Madame L wants to remind you that all our National Parks will be FREE on June 21, 2011 (the first day of summer).


Madame L

Tuesday, June 7, 2011


Madame L,

Don't you think you owe Andrew Breitbart an apology over the Anthony Weiner scandal? It turns out he was right! The Congressman from New York did send that disgusting photo, and many more.


You Should Eat Crow

Dear Reader,

Madame L sees no reason to apologize to Andrew Breitbart for anything, any more than she would apologize to Glenn Beck if he ever got anything right.

It's true, though, that Madame L wanted, really wanted, for Rep. Weiner to be innocent of the charges the disgusting Breitbart made against him. It's true too that Madame L is very sorry that Weiner did send that photo, and others, to women other than his beautiful wife.

Madame L does apologize to her readers for being so naive and trusting of one of the few Members of Congress she thought was not a total scumbag. 

With deep regrets,

Madame L

Monday, June 6, 2011

Ryan's Plan for Seniors

Dear Madame L,
I know you don't like Rep. Paul Ryan's proposed 2012 budget, which includes changing the way Medicare is delivered to seniors who are 55 and under.

But your claim that his proposal would "change Medicare as we now know it" seems bogus.

Please explain,

Curious Reader

Dear Curious,

Madame L thanks you for your question. Ryan and his Republican colleagues in the House of Representatives all continue to claim that his proposal would not change Medicare, even while saying at the same time, "Not to worry, those of you who are seniors now. It won't change anything for YOU! I would never want to take away the Medicare benefits of some 78-year-old woman. [an actual example given by a Republican Member of Congress]... But for those who will be 65 ten years from now, not so lucky."

Madame L has found an interesting document that explains how Ryan's proposal would make it impossible even for those future seniors to make ends meet:

The Congressional Budget Office, the non-partisan accounting office that keeps track of the cost of legislative proposals, has written a letter to Rep. Paul Ryan giving the results of its calculations on how Ryan's proposed budget would "help" seniors in the future.

(Remember that Ryan and the other Republicans in the House are claiming that his plan would "help" seniors in the future by giving them "opportunities" to choose health care plans and providers. Remember than seniors who need medical attention are not really "consumers" of goods, as Ryan et al. want to consider them. They are patients. Also, they're generally without an income....)

Here's the CBO's analysis, from the letter to Rep. Ryan:

Any more questions?


Madame L

Sunday, June 5, 2011

The Sunday Book Review, June 5, 2011: The Circle Cast: The Lost Years of Morgan Le Fay

Dear Readers,

Madame L loved being involved with the Write Hope fundraising effort for victims of the earthquake and tsunami in Japan.

Although Madame L didn't contribute by selling books or services as so many colleagues did, Madame L won her bids on some books.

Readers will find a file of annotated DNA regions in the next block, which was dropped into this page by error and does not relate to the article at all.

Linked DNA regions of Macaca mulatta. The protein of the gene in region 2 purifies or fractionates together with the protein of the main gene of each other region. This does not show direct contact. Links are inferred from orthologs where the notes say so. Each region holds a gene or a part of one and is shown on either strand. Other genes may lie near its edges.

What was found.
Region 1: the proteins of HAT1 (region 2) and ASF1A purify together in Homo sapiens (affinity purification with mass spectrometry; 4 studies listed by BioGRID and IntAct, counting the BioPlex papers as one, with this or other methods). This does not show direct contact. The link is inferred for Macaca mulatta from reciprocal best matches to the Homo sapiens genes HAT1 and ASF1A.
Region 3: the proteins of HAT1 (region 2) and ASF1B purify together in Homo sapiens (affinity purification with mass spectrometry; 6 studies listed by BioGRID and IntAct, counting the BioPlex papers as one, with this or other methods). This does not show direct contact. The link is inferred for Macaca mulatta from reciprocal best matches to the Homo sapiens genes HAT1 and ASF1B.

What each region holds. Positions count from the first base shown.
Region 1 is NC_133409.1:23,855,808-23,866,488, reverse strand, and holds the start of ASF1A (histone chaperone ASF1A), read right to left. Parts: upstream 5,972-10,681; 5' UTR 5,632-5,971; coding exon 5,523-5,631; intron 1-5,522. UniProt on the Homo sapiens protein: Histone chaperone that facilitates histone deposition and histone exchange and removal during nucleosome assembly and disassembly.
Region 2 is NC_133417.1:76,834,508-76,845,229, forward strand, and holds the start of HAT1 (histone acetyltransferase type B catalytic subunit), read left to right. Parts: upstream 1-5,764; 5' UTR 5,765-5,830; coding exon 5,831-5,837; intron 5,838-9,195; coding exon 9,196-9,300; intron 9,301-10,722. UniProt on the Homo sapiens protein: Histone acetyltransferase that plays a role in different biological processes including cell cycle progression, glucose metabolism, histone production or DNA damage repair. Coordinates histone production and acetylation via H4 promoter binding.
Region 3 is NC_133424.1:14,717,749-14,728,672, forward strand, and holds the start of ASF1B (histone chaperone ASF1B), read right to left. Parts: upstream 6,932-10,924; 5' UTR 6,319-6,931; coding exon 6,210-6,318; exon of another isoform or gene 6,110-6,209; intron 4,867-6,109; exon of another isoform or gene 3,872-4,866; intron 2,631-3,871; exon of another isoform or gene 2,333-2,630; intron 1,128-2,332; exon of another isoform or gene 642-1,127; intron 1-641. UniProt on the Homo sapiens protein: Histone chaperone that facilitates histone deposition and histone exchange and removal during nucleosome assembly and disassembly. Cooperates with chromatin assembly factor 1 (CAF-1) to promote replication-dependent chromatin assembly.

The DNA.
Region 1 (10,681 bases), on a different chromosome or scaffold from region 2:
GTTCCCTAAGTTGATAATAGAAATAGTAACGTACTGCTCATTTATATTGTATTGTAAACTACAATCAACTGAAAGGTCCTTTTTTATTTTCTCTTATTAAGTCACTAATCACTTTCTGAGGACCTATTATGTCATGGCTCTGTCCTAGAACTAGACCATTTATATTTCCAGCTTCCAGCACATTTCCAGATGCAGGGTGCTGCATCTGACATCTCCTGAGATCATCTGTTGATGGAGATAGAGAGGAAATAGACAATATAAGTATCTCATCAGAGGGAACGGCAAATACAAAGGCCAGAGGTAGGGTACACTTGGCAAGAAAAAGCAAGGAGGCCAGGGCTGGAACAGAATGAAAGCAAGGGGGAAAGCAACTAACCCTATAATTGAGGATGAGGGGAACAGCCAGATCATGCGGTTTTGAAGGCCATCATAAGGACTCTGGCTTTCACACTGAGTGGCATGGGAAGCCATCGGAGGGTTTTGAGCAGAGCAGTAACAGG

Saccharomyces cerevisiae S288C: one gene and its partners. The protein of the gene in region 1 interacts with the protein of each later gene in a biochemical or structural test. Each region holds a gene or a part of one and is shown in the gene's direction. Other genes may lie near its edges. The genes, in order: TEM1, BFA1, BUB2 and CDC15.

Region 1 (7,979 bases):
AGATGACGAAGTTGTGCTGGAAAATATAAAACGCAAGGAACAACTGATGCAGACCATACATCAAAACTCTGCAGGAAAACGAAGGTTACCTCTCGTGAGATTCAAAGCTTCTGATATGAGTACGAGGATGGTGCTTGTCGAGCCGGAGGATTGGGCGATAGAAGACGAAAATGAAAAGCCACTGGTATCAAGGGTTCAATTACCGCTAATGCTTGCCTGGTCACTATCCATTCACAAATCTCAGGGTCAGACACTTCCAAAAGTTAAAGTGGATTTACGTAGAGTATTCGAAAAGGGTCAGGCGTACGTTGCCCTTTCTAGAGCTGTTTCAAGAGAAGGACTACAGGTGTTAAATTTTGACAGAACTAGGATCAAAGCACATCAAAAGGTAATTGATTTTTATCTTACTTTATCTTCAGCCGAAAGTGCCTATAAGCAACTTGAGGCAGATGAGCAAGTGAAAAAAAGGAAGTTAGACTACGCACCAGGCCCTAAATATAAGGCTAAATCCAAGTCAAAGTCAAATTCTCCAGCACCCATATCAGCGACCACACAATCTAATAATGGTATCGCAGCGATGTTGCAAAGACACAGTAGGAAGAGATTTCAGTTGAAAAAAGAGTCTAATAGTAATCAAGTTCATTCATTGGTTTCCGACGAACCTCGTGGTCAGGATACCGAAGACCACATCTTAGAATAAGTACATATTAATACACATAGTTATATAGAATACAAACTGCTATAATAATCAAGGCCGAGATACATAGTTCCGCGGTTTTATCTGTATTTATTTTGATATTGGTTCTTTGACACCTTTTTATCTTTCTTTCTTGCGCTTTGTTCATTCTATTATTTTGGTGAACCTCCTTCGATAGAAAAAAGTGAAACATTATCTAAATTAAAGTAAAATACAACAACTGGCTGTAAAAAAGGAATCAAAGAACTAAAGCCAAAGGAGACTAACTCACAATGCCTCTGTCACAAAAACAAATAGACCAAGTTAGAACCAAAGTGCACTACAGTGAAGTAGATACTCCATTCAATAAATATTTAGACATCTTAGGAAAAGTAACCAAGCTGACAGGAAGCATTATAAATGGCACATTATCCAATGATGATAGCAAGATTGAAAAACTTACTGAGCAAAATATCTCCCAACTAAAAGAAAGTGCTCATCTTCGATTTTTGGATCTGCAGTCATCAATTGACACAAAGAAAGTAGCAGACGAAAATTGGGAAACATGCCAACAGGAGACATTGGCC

Today Madame L wants to encourage you, Dear Readers, to read these books:


When Madame L has a chance to read the other books from the Write Hope bidding, she'll mention those titles too. Meanwhile, these two books were great reads, well worth the money she spent on them --- and the authors are genuinely nice people, donating the proceeds from the bidding to the Japanese relief effort. 

Ms. Schmatz, who also wrote "Mousetraps" and "Circle the Truth," has her own website AND a blog. And here's an interview with her about the book "Mousetraps."

Madame L hopes you will check out the blogs, read the books, and pass them along to your young-adult and independent-reader friends.


Madame L

Saturday, June 4, 2011

The Sucker at the Table

Dear Madame L,

I read in the New York Times the other day: "Wall Street is in on the joke."  It was the executive vice president of the U.S. Chamber of Commerce, R. Bruce Josten, who said, "Wall Street is in on the joke.” 

The "joke" is apparently the game Congress is playing with the U.S. debt ceiling. It looks like the Republicans in the U.S. House of Representatives forced a vote on the debt ceiling so that they could use the results in campaign speeches leading up to the 2012 elections. It looks like a game of chicken, in fact.

Your thoughts?

A Reader

Dear Reader,

Madame L is not a poker player, but she thinks the following statement applies to the U.S. Congress and the American people, as well as the sucker at the poker table: If you're sitting down to a game of poker, you look around the table, and you can't spot the sucker, the sucker is YOU.

In this case, the sucker is the American people, the dealer is Congress, and the house is Wall Street, the U.S. Chamber of Commerce, and all those other people who are winning at the table while the rest of us get bilked of our life savings, get told we should be saving for retirement when we are living from paycheck to paycheck, lose our homes that the bank told us we could pay for, and can't find work.

Does Madame L sound bitter? If so, do you, Dear Reader, blame her? Madame L is tired of being played for the sucker. Madame L wants the elected representatives of the American people to behave like responsible adults and take care of the people who voted them into office. Is that too much to ask?


Madame L

Friday, June 3, 2011

Getting The Poor To Save

Dear Madame L,

I read this headline two days ago: "How can we get the poor to save for retirement?" I practically laughed my head off. What kind of joker would write an article like that? I figured it was some rich guy with a huge retirement fund, some rich guy who only wants to help the poor. 

I thought, if the poor aren't saving for retirement, it's probably because they don't really have enough to live on right now. Isn't that right, Madame L? Isn't that what it means to be poor? Helloooooo!


Toeing the Poverty Line

Dear Toeing,

Madame L can't help but agree with you. However, she did read the article (and she knows you did, too), and thought it had some good ideas that might actually help the poor.